The elected representatives in Tunisia took two years, three months and three days to complete the drafting of the new constitution. From Oct. 23, 2011, when the National Constituent Assembly (NCA) was elected, until Jan. 26, 2014, the constitution was being written word by word, article by article. This occurred under the watchful eyes of observers and civil society, under the spotlight of the media and commentators and sometimes under pressure from the street and the echoes of public opinion.
The constitution was finally adopted in its entirety on Jan. 26, 2014, marking a historic event in the process of democratic transition. But, the drafting of this constitution has not always been easy and the NCA plenary sessions have not always been smooth. There were clashes, tears, fits of laughter, sleepiness, restlessness, compliments and insults. In short, the NCA has seen it all. On Jan. 14, 2012, the process of drafting the articles of the constitution was kicked off. During committee meetings and plenary sessions, articles succeeded one another, giving birth on Dec. 14, 2012, to the first draft of the new constitution.
Then, on Jan. 3, 2013, the discussion of each article of the constitution started. On April 22, 2013, a second draft of the constitution was introduced. A third one followed shortly after, on June 1, 2013. The works of the NCA have certainly experienced many key developments. But, the most painful remains the assassination of Mohammed Brahmi, general coordinator of the Popular Movement and member of the National Constituent Assembly, on the 56th anniversary of the republic's declaration, on July 25, 2013. This assassination had a great impact on the security situation in the country and led Mustafa Ben Jaafar, the NCA President, to suspend on Aug. 6, 2013, the NCA's work, awaiting the start of the national dialogue. The NCA resumed its work on Sept. 12, 2013.
It is worth mentioning that members of the NCA witnessed moments of great anger, disagreements and tension. The clash between Mongi Rahoui, representative of the Democratic Patriots’ Movement, and Sahbi Atig, president of Ennahda’s group in the NCA, was a prime example of the turmoil witnessed by the NCA. As a result, the plenary session, which was held on Friday April 19, 2013, was adjourned. After that, both representatives continued throwing insults at each other. Some recorded excerpts speak of uttering insults and accusations that were just too low. Another clash worth recalling occurred on Dec. 27, 2013. Jamel Bouajaja, a member of Ennahda’s group in the NCA, said while brandishing a copy of the Quran, “Some people feel uncomfortable towards this book today. Yet it is the people’s choice to be governed under legitimacy and Sharia law.” Bouajaja’s remarks obviously displeased some NCA members and created a commotion. Rahoui, member of the Popular Front, then said, “The Quran is the book of all Tunisians and it is not property of Ennahda.”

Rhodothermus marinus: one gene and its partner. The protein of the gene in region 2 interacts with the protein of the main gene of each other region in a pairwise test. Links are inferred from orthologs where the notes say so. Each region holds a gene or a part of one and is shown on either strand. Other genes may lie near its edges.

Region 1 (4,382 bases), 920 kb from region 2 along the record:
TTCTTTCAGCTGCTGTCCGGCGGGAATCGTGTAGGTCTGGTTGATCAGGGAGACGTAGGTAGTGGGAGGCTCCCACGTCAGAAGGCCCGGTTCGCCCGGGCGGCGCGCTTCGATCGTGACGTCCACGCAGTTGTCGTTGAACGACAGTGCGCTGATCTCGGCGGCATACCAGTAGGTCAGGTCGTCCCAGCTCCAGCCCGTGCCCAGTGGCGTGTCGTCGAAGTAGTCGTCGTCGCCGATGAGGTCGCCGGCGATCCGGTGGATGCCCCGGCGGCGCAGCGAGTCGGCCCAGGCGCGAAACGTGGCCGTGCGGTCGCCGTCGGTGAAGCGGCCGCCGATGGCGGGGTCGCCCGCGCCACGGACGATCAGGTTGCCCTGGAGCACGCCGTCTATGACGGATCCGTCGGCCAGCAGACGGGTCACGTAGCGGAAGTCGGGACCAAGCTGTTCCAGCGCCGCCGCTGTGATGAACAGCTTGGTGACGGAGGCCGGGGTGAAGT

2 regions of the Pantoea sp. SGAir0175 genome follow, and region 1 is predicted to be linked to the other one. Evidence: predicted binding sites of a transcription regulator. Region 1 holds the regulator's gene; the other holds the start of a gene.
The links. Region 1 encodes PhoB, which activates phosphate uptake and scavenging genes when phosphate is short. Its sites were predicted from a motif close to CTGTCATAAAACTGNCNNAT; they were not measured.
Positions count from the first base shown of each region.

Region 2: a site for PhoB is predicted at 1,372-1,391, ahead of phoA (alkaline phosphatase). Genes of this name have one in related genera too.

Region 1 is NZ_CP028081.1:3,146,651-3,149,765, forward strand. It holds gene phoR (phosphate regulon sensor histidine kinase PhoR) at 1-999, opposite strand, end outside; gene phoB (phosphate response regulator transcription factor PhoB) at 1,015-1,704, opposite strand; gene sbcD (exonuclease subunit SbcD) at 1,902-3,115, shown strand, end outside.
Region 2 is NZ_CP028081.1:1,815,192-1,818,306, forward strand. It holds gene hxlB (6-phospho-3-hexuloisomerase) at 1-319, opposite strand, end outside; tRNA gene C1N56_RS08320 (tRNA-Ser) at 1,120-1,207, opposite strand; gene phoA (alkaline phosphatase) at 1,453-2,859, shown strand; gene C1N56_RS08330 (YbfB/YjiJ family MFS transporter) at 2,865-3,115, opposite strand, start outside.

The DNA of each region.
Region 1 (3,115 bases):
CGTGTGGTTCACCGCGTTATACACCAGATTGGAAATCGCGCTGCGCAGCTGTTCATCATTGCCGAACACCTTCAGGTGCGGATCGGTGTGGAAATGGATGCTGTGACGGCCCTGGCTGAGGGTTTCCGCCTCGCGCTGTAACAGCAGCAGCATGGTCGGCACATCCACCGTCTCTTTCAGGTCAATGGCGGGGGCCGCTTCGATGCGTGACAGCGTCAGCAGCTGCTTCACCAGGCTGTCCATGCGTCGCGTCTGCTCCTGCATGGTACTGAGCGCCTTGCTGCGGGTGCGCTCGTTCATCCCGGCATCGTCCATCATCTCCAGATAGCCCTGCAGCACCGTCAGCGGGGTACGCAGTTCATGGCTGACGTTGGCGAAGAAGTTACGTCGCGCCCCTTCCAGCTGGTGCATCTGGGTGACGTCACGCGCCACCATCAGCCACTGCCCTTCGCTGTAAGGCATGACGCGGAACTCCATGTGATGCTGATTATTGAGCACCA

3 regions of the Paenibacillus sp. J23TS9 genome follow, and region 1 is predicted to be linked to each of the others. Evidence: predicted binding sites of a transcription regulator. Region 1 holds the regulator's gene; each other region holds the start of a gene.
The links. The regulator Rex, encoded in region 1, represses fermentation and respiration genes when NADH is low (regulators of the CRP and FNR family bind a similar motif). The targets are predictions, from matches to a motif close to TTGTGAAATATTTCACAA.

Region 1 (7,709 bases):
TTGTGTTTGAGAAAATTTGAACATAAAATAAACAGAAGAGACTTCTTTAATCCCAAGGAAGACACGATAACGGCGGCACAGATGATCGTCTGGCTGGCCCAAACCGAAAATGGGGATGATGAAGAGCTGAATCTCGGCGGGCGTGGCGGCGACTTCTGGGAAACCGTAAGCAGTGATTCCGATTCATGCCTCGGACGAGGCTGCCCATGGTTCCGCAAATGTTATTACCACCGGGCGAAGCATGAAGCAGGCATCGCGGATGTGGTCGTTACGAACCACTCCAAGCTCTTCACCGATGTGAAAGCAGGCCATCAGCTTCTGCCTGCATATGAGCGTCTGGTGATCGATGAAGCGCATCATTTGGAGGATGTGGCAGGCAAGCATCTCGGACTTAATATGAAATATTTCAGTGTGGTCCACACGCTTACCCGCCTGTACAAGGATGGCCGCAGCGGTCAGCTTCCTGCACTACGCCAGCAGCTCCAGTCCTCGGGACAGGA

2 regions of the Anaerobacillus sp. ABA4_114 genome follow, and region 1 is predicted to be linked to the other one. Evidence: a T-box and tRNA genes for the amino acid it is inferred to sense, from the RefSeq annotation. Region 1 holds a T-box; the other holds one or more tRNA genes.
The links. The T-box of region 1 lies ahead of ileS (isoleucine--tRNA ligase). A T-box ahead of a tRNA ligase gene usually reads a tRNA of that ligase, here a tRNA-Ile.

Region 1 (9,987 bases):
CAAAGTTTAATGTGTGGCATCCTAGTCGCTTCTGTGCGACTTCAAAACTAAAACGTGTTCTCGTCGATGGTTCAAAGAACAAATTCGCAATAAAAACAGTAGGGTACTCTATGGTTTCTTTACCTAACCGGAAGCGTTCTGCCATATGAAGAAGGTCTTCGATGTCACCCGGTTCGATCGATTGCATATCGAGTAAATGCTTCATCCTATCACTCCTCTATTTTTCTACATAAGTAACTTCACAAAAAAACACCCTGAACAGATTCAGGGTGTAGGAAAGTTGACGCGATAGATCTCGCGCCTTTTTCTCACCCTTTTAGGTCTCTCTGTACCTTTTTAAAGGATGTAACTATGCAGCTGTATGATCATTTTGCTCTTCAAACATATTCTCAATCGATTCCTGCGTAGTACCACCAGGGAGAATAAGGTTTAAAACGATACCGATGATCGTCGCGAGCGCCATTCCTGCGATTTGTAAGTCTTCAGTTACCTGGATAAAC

The scope of the constitution articles itself was the source of stormy discussions and intellectual tug-of-war between different ideologies and political affiliations. The first article, for example, was at the heart of a great debate about the relation between the state, religion and language, which is a matter of identity par excellence. Article 6, which stipulates, “The state protects religion, guarantees freedom of belief, conscience and religious practices, protects sanctities, and ensures the neutrality of mosques and places of worship,” also created controversy.